[0048] The method further includes conducting a flux maintenance event including accelerated cleaning of the at least one ceramic membrane, conducting the flux maintenance event including backwashing the ceramic membrane at a second rate, where the second rate is 0.5-3 times the first rate, conducting the flux maintenance event based on optimal physical flux parameters.

[0049] In one or more embodiments, the ceramic membrane treatment system includes a pump fluidly coupled with at least one valve, and accelerated cleaning of the at least one ceramic membrane includes ramping up the pump prior to opening the valve to build pressure within the ceramic membrane treatment system.

[0050] In one or more embodiments, accelerated cleaning includes initiating a motive force in backwash and prepare the motive force for quick flow delivery by closing an outlet block valve, maintaining a motive backwash force until the first flow stops flowing.

[0051] In one or more embodiments, the method further includes releasing the outlet block valve to allow rapid rise of the second flow rate after the first flow stops, and optionally continuing the second flow past the outlet block valve for a predetermined period of time.

[0052] In one or more embodiments, initiating motive force for backwash includes closing the backwash pump outlet block valve and ramping a backwash pump against the valve, and optionally ramping up includes ramping up to a predetermined pressure within the treatment system.

[0053] In one or more embodiments, initiating the motive force for backwash includes closing the backwash pressure outlet block valve and increasing a backwash tank driving gas pressure up against the outlet block valve.

[0054] In one or more embodiments, the method further includes adding 0.5-5 ppm of a coagulant to the feed water prior to the at least one ceramic membrane.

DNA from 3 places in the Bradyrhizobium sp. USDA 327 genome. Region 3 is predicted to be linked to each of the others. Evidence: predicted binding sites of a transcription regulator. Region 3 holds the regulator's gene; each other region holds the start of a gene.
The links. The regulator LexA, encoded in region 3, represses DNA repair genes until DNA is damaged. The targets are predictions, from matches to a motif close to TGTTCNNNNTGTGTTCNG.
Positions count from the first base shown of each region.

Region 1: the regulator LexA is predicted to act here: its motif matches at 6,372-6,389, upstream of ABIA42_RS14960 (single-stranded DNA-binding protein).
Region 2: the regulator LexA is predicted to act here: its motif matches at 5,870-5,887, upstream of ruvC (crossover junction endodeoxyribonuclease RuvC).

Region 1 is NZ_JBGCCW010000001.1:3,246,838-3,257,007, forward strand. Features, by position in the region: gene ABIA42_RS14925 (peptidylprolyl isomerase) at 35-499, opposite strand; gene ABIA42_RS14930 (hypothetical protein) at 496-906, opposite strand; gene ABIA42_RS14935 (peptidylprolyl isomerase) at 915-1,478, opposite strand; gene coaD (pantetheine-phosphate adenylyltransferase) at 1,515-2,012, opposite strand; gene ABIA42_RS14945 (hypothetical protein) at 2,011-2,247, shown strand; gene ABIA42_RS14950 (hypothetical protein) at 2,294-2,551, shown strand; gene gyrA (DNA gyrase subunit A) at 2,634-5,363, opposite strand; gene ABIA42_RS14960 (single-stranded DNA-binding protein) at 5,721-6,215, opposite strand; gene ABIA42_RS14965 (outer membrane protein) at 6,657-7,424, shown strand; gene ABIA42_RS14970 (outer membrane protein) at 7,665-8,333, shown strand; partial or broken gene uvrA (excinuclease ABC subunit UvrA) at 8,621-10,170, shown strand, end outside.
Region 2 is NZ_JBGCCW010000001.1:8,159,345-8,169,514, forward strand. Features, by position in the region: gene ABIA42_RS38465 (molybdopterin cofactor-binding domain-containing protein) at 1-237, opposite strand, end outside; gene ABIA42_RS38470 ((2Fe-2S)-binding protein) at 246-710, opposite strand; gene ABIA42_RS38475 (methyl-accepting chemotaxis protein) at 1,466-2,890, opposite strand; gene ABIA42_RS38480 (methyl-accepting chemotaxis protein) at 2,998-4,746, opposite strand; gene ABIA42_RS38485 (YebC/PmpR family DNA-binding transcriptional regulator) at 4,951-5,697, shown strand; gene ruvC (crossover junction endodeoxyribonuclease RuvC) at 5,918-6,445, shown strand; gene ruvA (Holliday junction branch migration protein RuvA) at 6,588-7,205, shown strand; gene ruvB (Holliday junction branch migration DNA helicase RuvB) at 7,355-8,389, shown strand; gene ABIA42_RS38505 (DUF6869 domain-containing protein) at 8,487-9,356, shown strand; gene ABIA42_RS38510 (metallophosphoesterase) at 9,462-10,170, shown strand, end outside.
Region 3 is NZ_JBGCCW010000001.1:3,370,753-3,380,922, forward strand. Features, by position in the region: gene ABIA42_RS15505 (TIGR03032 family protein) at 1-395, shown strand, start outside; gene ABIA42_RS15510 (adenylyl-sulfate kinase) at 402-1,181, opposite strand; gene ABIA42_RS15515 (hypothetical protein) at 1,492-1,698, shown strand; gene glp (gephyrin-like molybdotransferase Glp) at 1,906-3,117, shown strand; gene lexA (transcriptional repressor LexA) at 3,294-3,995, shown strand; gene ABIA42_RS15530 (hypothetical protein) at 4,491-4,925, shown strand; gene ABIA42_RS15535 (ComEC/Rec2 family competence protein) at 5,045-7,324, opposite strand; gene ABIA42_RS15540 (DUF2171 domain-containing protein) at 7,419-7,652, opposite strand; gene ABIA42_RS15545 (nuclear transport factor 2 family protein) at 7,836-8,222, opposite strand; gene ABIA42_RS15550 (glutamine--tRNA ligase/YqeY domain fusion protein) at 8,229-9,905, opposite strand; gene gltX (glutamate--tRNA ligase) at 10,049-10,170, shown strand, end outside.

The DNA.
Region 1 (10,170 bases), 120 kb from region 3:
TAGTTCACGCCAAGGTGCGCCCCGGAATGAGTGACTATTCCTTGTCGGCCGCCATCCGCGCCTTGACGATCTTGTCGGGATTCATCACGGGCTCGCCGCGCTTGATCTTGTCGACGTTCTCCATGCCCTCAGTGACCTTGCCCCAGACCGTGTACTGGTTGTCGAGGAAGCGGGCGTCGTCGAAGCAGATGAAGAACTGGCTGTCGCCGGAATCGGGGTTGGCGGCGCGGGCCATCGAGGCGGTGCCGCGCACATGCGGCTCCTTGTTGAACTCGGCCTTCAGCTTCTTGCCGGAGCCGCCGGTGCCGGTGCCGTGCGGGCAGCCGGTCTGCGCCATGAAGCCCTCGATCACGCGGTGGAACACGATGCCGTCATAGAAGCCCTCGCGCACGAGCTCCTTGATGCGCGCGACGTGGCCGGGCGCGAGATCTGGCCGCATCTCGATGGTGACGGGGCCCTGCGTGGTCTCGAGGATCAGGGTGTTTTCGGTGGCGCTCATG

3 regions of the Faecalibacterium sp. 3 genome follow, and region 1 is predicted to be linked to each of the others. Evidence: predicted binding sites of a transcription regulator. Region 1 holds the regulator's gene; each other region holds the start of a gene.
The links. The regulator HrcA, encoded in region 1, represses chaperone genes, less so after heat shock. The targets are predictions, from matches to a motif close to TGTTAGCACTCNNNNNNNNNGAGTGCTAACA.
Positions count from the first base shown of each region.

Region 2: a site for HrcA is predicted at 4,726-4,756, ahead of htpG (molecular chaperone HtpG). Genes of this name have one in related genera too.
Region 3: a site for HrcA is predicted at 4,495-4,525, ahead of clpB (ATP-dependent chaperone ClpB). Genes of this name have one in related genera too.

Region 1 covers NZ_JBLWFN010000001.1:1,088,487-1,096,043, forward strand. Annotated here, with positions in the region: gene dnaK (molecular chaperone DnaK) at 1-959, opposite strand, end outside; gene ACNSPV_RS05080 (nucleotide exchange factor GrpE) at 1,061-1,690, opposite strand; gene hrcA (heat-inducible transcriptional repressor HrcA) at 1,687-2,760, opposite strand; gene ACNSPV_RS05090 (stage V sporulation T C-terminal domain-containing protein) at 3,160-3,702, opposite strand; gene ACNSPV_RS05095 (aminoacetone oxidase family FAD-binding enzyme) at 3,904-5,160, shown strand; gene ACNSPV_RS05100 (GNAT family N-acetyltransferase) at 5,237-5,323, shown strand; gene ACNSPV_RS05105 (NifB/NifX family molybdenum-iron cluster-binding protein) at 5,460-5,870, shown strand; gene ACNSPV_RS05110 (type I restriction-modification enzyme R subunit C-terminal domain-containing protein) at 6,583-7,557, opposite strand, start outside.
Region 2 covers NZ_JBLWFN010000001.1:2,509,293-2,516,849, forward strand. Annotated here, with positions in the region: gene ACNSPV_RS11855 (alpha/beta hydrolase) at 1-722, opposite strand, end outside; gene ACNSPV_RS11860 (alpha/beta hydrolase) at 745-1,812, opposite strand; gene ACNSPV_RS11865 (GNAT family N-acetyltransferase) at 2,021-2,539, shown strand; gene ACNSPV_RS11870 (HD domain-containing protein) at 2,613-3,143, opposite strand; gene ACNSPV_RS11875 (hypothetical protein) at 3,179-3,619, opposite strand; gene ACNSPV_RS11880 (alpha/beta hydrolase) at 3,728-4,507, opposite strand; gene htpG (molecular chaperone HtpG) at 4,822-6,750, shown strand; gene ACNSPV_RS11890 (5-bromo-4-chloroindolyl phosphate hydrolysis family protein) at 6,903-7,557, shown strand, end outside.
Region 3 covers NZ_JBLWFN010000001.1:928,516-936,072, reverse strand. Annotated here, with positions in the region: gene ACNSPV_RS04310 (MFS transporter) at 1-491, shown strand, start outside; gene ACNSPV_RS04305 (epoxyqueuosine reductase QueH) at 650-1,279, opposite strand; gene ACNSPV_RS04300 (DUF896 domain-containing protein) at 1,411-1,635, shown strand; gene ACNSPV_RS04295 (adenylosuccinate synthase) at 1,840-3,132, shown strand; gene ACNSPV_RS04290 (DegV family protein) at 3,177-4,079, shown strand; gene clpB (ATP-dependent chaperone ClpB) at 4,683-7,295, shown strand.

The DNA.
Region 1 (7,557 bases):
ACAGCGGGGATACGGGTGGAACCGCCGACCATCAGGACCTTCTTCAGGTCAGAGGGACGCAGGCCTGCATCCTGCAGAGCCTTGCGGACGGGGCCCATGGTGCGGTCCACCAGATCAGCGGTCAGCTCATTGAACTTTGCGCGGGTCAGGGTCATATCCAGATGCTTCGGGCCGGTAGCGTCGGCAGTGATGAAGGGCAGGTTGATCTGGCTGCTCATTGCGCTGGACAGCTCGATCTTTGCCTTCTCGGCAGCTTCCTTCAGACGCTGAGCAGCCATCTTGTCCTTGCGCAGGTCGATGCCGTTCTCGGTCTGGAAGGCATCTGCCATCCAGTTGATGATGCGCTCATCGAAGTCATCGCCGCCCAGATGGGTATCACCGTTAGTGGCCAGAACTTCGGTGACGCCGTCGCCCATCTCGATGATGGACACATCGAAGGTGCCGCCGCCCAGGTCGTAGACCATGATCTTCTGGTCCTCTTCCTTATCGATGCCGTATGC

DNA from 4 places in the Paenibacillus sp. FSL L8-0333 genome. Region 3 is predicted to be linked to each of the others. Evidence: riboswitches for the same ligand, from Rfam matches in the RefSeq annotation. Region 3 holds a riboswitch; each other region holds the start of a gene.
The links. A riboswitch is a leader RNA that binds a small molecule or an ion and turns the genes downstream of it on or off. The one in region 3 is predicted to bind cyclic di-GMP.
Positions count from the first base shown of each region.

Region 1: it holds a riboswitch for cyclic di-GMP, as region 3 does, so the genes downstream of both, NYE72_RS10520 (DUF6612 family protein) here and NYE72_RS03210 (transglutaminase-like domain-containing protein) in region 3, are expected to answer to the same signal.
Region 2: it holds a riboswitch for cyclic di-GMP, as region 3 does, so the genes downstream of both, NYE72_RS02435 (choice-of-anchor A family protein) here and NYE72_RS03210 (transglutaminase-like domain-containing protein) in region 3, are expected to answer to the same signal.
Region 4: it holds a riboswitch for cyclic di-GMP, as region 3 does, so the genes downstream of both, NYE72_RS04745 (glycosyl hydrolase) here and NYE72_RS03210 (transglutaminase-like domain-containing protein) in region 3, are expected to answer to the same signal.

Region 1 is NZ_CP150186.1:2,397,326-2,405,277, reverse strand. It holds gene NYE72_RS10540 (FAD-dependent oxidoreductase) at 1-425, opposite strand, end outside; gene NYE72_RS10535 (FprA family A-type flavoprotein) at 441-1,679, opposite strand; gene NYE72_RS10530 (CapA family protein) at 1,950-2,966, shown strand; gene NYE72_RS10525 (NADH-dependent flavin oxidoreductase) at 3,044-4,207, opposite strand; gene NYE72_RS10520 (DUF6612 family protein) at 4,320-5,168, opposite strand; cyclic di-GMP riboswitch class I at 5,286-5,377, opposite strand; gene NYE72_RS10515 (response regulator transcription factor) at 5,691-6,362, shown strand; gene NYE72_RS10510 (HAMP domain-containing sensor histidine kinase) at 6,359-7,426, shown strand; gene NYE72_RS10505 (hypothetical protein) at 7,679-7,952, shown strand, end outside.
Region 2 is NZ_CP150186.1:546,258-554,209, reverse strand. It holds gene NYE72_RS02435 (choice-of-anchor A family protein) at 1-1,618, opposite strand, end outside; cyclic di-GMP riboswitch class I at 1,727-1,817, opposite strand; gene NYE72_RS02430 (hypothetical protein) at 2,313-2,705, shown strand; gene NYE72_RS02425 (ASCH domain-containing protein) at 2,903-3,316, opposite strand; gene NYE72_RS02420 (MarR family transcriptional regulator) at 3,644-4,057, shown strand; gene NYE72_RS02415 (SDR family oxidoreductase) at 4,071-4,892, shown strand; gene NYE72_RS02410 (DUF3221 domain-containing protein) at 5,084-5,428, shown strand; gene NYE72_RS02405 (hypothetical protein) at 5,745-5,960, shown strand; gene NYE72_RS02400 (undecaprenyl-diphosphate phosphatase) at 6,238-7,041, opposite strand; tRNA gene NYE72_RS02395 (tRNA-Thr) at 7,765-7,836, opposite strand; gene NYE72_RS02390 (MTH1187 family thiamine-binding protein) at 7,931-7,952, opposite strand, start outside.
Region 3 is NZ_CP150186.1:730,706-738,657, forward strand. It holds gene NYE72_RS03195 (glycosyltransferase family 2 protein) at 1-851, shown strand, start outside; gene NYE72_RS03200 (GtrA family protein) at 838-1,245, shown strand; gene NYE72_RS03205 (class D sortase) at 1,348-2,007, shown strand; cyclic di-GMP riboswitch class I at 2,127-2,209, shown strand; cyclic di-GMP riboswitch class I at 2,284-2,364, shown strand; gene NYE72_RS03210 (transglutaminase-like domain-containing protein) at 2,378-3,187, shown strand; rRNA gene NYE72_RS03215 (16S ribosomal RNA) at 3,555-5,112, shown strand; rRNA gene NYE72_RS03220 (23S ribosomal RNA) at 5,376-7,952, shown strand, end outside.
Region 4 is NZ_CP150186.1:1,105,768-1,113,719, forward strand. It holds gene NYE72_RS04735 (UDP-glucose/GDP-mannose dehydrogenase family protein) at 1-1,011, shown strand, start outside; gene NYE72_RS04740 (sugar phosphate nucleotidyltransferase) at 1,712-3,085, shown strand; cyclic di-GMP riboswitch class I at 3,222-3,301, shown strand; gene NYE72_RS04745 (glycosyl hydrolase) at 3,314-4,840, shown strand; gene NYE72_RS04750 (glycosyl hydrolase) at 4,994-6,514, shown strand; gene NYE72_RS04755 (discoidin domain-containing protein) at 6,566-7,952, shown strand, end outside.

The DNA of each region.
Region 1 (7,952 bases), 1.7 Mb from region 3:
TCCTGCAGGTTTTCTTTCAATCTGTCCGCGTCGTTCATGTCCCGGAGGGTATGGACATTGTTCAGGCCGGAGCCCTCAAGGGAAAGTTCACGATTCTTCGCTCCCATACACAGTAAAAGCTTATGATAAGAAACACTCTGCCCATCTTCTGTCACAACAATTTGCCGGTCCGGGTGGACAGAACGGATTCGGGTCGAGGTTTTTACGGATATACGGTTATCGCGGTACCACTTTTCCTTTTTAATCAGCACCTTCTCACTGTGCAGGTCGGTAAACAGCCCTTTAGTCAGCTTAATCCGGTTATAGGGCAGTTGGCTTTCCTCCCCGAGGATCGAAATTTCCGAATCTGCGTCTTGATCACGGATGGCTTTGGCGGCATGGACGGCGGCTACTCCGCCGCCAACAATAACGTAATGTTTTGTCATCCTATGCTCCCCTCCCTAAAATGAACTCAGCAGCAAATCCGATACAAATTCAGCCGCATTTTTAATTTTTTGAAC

[0055] In one or more embodiments, feeding feed water into the ceramic membrane module occurs exclusively in dead end mode.

[0056] In one or more embodiments, feeding feed water into the ceramic membrane module occurs exclusively in a low crossflow-feed mode.

[0057] In one or more embodiments, the method further includes tracking module recovery after conducting the flux maintenance event, and using this data to determine next flux maintenance parameters.

[0058] In one or more embodiments, accelerated cleaning of the at least one ceramic membrane includes square step backwash rate increase.

[0059] In one or more embodiments, a ceramic membrane treatment system includes at least one ceramic membrane module including one or more ceramic membranes, the membrane module having at least one feed water input.

[0060] The treatment system further includes a feed water system including at least one feed water storage, feed water line, and feed water pump. The feed water line is fluidly coupled between the at least one feed water storage and the feed water input of the ceramic membrane module. The feed water pump is coupled with the feed water line between the at least one ceramic membrane module and the feed water storage.

[0061] The treatment system further includes a permeate system including a permeate line and permeate storage. The permeate line is coupled between the at least one ceramic membrane module and the permeate storage. The permeate system includes a second permeate line coupled with a permeate pump to pump permeate downstream.

[0062] The treatment system still further includes at least one backwash system including a backwash line and a backwash pump. The backwash line is coupled between the permeate line and the permeate storage, where the backwash line having an outlet block valve.

[0063] The treatment system has an accelerated cleaning mode in which the backwash pump is initiated until forward flow from the feed water storage ceases and pressure within the backwash line is raised against the outlet block valve, and the outlet block valve is released to achieve a square step cleaning function of the at least one membrane.

[0064] The treatment system also has a data collection mode in which data regarding accumulation data, feed pressure, and time between previous back flushes are collected.

[0065] The treatment system still further has a data evaluation and maintenance determination mode in which data from the data collection mode is evaluated and an optimal maintenance parameters are determined from the data collection and data evaluation. In one or more embodiments, a programmable logic controller (PLC) is used for the maintenance determine mode to do the evaluation. In order to implement the optimized parameters, a speed controller is used for a backwash pump, and/or an air pressure controller is used on an air backwash system, and similar controls for other driving force mechanisms.